One man jolts the nation, one sentence rocks Indonesia. But as police begin to probe alleged defamation of the Koran by non-active Jakarta Governor Basuki "Ahok" Tjahaja Purnama, it is very necessary to caution law enforcement institutions to ascertain justice with genuine principles of the Criminal Code and nothing else.
Ahok cannot be punished just because of pressure from angry Muslim hardliners. If that ever happens, the government will lose its credibility. Because that would transmit to the world the message that President Joko "Jokowi" Widodo's government is dictated by radical mass organizations and political puppet masters.
Such a scenario would trigger unnecessary fear among foreign investors as well as grave concerns from donor countries, and may even jolt the economy, not to mention worries among minority groups. But unfortunately, exonerating Ahok could also be a time bomb for the government, unless the angry people can be injected with a sense of realism.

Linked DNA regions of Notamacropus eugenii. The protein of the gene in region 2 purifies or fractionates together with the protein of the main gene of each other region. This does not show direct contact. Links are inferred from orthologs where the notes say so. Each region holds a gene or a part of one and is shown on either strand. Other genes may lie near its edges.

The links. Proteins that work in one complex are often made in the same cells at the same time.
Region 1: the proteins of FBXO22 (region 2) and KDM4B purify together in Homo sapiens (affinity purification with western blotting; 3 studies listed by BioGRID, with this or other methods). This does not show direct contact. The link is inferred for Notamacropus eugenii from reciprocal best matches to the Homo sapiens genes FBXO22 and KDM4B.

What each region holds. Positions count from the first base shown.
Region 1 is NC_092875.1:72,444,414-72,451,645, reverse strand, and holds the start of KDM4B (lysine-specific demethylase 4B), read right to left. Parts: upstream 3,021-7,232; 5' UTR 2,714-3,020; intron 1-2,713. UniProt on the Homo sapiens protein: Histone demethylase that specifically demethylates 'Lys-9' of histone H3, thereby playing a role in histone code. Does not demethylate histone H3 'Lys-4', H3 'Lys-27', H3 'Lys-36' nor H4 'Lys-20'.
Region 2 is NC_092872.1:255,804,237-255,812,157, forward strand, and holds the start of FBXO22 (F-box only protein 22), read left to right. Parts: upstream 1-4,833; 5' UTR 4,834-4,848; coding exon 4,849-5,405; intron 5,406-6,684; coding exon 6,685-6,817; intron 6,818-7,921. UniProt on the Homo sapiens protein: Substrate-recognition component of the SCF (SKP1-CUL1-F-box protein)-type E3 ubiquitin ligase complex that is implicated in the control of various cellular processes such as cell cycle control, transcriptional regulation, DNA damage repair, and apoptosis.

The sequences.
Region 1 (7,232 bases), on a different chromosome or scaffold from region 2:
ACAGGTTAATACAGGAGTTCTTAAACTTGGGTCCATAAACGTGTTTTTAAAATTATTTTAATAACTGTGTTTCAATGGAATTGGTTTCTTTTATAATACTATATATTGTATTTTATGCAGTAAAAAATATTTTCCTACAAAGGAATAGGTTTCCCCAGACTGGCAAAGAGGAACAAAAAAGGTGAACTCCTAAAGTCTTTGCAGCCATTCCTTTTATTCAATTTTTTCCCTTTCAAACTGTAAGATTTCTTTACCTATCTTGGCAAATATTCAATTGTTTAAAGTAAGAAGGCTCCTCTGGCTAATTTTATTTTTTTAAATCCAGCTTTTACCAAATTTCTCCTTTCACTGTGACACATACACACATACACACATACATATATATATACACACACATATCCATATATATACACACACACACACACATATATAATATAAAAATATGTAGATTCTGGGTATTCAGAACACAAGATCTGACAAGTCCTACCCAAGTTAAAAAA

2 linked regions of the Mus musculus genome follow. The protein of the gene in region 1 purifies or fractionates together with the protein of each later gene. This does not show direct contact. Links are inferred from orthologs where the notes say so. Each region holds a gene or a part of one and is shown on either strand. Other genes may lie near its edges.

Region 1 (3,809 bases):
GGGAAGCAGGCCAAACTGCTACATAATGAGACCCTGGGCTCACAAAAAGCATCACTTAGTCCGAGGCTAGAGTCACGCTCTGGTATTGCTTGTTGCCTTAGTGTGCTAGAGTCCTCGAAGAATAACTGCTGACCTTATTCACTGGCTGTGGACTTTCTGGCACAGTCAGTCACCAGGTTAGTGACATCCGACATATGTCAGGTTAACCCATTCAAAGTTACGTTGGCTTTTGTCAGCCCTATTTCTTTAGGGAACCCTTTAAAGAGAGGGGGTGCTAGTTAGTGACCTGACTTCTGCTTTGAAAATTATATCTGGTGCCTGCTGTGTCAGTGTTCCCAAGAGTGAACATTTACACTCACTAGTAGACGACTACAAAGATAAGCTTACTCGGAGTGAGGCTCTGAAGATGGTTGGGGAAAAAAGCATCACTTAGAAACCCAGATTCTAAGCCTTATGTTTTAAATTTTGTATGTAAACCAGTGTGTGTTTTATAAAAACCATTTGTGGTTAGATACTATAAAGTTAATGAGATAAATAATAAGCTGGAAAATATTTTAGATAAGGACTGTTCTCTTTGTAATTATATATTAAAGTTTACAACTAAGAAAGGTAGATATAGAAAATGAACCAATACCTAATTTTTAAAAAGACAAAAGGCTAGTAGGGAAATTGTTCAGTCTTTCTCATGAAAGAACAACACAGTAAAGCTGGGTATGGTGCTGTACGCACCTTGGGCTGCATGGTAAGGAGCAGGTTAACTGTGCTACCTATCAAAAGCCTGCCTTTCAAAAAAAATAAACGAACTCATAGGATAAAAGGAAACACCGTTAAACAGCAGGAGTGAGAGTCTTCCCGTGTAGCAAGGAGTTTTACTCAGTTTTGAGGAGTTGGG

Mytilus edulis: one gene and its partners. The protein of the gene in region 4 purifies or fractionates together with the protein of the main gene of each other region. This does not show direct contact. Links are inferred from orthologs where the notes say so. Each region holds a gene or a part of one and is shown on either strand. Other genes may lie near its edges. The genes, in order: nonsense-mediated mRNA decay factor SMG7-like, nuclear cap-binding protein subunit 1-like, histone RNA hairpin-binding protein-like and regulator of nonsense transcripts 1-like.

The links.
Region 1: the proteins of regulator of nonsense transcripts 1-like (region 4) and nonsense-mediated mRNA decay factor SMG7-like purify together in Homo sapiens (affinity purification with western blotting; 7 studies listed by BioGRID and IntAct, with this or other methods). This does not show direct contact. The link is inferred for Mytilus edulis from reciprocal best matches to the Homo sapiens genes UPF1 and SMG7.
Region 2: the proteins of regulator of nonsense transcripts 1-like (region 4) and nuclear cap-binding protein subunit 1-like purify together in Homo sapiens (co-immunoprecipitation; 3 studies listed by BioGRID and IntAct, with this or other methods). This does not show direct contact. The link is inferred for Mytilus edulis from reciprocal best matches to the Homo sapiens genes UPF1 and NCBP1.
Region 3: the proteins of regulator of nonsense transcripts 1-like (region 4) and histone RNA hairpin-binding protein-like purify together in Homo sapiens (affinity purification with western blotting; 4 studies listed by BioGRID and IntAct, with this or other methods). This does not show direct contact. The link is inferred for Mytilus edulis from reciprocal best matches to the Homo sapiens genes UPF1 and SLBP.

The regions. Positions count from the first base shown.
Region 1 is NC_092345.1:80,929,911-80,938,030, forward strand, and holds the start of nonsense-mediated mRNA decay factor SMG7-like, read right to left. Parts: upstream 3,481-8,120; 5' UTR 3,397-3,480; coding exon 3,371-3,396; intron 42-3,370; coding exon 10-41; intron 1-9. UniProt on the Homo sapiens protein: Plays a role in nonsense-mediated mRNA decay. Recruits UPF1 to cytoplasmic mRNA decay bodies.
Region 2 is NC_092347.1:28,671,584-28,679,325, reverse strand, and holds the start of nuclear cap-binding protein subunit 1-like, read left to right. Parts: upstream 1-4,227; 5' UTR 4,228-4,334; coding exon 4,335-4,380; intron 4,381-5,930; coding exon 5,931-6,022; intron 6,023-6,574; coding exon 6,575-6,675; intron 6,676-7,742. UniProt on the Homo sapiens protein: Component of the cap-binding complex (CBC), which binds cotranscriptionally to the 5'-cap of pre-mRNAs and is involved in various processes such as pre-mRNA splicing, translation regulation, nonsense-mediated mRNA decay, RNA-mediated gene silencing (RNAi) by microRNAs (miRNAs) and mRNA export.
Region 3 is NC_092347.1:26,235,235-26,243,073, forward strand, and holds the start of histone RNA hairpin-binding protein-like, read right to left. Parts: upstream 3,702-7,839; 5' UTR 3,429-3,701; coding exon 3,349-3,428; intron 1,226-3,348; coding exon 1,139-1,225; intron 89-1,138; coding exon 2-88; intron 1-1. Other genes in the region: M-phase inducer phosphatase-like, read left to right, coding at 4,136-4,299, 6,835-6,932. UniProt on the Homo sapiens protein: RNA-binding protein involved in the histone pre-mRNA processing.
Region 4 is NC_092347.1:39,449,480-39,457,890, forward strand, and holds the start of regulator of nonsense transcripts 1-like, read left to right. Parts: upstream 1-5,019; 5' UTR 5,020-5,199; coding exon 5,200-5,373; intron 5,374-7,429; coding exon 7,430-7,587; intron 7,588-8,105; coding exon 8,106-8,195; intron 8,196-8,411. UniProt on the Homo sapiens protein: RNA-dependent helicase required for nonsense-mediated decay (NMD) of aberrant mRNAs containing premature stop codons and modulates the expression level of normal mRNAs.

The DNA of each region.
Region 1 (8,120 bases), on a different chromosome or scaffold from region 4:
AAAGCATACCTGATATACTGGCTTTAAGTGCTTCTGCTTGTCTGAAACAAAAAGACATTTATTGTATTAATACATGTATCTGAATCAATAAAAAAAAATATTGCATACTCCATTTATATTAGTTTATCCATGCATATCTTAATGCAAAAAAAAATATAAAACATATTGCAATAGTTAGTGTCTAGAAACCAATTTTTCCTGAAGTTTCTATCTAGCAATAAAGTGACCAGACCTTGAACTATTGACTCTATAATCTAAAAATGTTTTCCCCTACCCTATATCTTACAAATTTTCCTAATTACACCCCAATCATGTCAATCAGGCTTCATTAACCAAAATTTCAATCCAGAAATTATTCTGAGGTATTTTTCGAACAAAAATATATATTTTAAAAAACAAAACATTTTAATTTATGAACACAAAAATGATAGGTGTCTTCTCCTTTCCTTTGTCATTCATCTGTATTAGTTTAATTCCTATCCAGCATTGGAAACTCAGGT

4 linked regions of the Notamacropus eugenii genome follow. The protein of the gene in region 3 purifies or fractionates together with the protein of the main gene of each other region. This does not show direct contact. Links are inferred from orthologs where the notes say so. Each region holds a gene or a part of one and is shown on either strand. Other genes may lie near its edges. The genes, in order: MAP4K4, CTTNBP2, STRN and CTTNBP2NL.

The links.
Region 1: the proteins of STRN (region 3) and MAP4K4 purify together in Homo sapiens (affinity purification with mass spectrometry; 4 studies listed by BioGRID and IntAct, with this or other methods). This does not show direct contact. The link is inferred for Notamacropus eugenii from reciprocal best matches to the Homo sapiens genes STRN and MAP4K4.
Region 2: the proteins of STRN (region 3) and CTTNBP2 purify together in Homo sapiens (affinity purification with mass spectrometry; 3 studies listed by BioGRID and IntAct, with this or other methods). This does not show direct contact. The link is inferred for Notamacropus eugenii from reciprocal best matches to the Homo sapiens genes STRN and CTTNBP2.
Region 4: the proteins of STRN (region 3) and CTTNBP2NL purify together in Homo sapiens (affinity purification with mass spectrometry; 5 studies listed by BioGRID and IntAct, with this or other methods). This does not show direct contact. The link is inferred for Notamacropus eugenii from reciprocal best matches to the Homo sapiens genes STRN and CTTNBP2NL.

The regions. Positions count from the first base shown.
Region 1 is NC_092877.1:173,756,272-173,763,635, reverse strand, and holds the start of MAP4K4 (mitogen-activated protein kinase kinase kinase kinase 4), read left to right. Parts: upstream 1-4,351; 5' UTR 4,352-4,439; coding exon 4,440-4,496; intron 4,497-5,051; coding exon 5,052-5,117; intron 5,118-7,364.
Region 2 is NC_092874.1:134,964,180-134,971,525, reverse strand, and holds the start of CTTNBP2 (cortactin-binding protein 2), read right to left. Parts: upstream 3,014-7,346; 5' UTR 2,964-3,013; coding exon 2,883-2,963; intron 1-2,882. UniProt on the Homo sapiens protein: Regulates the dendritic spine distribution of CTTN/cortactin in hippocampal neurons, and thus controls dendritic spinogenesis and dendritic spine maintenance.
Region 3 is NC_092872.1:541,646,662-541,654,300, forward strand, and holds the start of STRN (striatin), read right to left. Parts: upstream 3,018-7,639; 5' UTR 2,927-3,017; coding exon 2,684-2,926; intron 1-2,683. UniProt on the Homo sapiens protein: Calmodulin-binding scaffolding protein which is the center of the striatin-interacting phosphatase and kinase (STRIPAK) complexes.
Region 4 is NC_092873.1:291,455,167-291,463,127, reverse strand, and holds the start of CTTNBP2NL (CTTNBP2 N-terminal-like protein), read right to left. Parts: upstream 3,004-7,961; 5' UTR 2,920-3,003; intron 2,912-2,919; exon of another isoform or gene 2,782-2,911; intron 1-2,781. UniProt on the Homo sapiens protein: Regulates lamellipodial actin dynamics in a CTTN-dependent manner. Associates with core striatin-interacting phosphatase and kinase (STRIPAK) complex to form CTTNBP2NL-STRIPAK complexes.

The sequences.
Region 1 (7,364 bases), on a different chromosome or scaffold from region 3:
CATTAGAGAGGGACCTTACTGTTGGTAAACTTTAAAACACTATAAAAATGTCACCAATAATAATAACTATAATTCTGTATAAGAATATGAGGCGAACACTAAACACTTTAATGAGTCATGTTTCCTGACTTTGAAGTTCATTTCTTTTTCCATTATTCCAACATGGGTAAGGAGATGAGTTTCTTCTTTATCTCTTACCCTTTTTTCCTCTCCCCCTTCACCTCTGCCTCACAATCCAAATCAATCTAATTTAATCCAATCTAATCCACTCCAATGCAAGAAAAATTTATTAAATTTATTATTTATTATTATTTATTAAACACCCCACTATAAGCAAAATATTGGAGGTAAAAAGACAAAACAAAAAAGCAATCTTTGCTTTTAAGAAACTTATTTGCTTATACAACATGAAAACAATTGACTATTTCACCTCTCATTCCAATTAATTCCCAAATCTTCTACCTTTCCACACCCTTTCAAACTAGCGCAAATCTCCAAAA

Objectively, Ahok can only be punished if proven guilty according to Article 156A of the Criminal Code, which stipulates the parameters on defamation of religion, and not because of political reasons, albeit his having been driven at bay.
Indonesia is a rechtsstaat , not a machtstaat; a country based on the rule of law, not on power hegemony or political engineering. Thus, due process of law and investigation objectivity must be the axiom and not be politicized.
Article 156A of the Criminal Code prescribes a maximum five-year jail term for anyone who "utters feelings or commits acts intentionally that [a] contains enmity, misappropriation, or defamation of a religion" and "[b] has the intention to prevent others from adhering to any religion that is based on belief in one God."
These two factors must be fulfilled to justify his perceived offense.
So for Ahok to be given the status of a suspect, police investigators need to show, according to law, two instruments of evidence that he indeed had the intention to defame the Koran and to encourage apostasy.